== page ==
Few things in the world are more powerful than a positive push. A smile. A world of optimism and hope. A ‘you can do it’ when things are tough. ~~ Helen Keller
There seems to be a lot going on in various autism communities and families around the globe. Some say it is due to reclassification, of late diagnoses, and of rising awareness to the disorder. In my humble opinion, however, the surrounding arguments are immaterial. The fact that there is shortage in autism services is a clear indication that this is growing and, up to this moment, has no known cure and no “absolute” therapy to manage it. Best of all, there is little, if not zero, services for adults on the spectrum.
My Johnny is going to be an adult pretty soon and, can no longer avail the free services allotted for him. He will no longer be on the list of “qualified” individuals but rather will be left in oblivion. He is well-protected because we, his family, are still here. What scares me most and, perhaps, many autism parents out there is what the future might bring. How will these kids fare when left alone in a world where acceptance is a long hurdle to achieve?
I have written before on how to prepare our children for a bleak adult future. I advocate on teaching them appropriate life skills and other needed abilities to ensure their future. But this is not easy hurdle to make especially for those who are in the lower end of the spectrum. This leaves many families in a quandary on what to do should their children will be left alone with no one to care for them—and I join them in this predicament.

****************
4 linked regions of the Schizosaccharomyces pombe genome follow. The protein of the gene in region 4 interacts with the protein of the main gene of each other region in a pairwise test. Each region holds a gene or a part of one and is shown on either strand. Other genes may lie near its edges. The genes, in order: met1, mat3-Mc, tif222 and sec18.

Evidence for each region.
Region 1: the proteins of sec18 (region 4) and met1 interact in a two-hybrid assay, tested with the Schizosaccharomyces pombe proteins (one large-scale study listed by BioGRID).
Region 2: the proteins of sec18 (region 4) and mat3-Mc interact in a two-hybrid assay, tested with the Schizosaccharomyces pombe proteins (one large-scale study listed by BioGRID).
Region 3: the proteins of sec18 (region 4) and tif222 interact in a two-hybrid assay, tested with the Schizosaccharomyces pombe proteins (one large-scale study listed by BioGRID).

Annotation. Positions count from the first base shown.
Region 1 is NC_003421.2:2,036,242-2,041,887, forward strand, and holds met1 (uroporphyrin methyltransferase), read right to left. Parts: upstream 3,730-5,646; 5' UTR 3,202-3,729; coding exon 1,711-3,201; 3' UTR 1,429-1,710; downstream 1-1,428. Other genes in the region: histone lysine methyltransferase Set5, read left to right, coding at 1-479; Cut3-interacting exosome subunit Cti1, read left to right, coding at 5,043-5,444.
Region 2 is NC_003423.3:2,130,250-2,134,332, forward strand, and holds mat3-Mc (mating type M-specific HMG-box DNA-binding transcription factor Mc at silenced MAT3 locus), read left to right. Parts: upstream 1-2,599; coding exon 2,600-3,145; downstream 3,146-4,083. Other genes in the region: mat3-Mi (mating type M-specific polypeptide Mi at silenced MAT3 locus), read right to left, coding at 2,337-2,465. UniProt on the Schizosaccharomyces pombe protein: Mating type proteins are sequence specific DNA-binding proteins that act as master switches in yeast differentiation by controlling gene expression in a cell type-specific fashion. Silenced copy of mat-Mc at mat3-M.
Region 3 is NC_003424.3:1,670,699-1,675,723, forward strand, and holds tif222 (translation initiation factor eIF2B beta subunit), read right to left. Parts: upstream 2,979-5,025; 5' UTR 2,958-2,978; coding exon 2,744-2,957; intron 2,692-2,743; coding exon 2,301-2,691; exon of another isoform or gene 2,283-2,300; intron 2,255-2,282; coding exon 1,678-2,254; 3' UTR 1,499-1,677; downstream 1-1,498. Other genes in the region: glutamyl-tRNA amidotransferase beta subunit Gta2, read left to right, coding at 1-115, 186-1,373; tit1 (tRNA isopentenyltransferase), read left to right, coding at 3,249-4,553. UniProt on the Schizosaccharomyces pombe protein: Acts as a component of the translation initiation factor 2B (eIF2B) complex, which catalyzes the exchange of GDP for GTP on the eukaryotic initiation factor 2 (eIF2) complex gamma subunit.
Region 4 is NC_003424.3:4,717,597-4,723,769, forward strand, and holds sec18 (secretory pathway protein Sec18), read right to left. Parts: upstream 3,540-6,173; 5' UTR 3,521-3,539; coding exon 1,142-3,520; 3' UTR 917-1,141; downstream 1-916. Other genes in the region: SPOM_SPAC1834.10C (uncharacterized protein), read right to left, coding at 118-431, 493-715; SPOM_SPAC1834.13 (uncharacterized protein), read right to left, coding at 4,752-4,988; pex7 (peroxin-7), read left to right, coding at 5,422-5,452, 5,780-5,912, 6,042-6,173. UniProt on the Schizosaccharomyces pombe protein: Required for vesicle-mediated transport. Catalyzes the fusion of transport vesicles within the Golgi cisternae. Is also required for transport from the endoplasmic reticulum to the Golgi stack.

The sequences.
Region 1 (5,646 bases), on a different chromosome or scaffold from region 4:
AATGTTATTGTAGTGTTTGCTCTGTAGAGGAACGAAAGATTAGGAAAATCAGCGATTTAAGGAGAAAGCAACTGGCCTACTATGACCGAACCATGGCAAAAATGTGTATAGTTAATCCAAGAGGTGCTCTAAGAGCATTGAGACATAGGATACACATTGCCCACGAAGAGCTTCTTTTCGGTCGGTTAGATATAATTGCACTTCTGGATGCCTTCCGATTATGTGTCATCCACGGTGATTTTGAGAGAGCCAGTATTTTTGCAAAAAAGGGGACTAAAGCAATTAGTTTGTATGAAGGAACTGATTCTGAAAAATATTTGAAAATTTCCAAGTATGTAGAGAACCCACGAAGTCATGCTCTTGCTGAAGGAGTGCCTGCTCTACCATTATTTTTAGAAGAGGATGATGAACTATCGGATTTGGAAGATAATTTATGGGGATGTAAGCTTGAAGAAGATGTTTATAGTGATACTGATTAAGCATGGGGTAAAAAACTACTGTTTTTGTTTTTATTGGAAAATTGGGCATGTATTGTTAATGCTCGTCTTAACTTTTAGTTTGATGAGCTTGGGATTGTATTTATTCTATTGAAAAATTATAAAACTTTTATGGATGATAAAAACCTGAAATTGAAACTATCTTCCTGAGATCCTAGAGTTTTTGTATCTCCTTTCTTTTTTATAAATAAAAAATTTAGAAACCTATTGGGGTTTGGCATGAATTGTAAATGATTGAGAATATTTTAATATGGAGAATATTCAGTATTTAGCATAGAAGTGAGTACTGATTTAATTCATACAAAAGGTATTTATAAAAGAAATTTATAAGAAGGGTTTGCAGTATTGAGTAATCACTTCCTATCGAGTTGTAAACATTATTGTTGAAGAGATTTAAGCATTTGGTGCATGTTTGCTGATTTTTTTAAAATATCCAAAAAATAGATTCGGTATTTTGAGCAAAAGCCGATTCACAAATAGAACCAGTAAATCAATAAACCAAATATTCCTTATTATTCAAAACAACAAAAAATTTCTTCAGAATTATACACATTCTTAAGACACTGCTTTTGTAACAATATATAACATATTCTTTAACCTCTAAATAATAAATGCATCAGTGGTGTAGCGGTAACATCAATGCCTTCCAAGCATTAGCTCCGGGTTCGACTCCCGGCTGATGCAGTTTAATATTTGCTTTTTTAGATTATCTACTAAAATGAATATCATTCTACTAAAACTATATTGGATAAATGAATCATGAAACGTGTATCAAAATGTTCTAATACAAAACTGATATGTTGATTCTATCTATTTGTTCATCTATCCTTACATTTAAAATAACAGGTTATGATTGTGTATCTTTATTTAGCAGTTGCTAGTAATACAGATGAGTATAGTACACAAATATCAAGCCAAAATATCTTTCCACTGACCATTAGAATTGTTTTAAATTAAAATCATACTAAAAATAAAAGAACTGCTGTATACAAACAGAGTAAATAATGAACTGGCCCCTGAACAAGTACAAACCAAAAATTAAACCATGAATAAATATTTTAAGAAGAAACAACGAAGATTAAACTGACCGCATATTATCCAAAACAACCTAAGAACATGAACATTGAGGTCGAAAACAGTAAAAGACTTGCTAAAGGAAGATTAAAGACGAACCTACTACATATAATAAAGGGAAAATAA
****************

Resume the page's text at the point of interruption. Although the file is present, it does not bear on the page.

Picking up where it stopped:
Autism is a lifetime disorder. To some, it can be managed. To others, it takes all their strength and sanity just to get by each day. One thing, however, is for sure—it is here to stay and still has no known cure, or even an absolute cause. It is not a disease that one can simply operate upon. It cannot be removed like a tumor. It is what it is and, whether we, autism families, like it or not, it will continue to haunt our every waking moment. But this reality should not hinder our efforts to advocate for more autism awareness. Acceptance may sound like a long shot but, nothing could go wrong if we stay an optimist all throughout the ordeal.